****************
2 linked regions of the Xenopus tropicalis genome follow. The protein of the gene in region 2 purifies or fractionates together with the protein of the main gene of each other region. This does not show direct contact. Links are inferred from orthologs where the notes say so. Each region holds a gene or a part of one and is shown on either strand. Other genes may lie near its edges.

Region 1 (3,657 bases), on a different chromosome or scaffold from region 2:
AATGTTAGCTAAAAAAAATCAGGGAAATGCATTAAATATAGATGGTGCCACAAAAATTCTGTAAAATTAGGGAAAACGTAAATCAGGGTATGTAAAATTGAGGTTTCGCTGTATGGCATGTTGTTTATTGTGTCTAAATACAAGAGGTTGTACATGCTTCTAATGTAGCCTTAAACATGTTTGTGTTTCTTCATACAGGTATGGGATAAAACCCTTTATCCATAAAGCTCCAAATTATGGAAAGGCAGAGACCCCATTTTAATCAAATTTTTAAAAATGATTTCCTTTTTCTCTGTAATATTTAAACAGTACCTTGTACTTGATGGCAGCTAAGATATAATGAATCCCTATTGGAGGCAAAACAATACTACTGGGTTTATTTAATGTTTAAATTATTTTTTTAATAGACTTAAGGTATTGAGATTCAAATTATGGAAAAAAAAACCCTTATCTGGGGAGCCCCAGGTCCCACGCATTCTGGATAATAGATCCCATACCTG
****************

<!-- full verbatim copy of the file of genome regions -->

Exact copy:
2 linked regions of the Xenopus tropicalis genome follow. The protein of the gene in region 2 purifies or fractionates together with the protein of the main gene of each other region. This does not show direct contact. Links are inferred from orthologs where the notes say so. Each region holds a gene or a part of one and is shown on either strand. Other genes may lie near its edges.

Region 1 (3,657 bases), on a different chromosome or scaffold from region 2:
AATGTTAGCTAAAAAAAATCAGGGAAATGCATTAAATATAGATGGTGCCACAAAAATTCTGTAAAATTAGGGAAAACGTAAATCAGGGTATGTAAAATTGAGGTTTCGCTGTATGGCATGTTGTTTATTGTGTCTAAATACAAGAGGTTGTACATGCTTCTAATGTAGCCTTAAACATGTTTGTGTTTCTTCATACAGGTATGGGATAAAACCCTTTATCCATAAAGCTCCAAATTATGGAAAGGCAGAGACCCCATTTTAATCAAATTTTTAAAAATGATTTCCTTTTTCTCTGTAATATTTAAACAGTACCTTGTACTTGATGGCAGCTAAGATATAATGAATCCCTATTGGAGGCAAAACAATACTACTGGGTTTATTTAATGTTTAAATTATTTTTTTAATAGACTTAAGGTATTGAGATTCAAATTATGGAAAAAAAAACCCTTATCTGGGGAGCCCCAGGTCCCACGCATTCTGGATAATAGATCCCATACCTG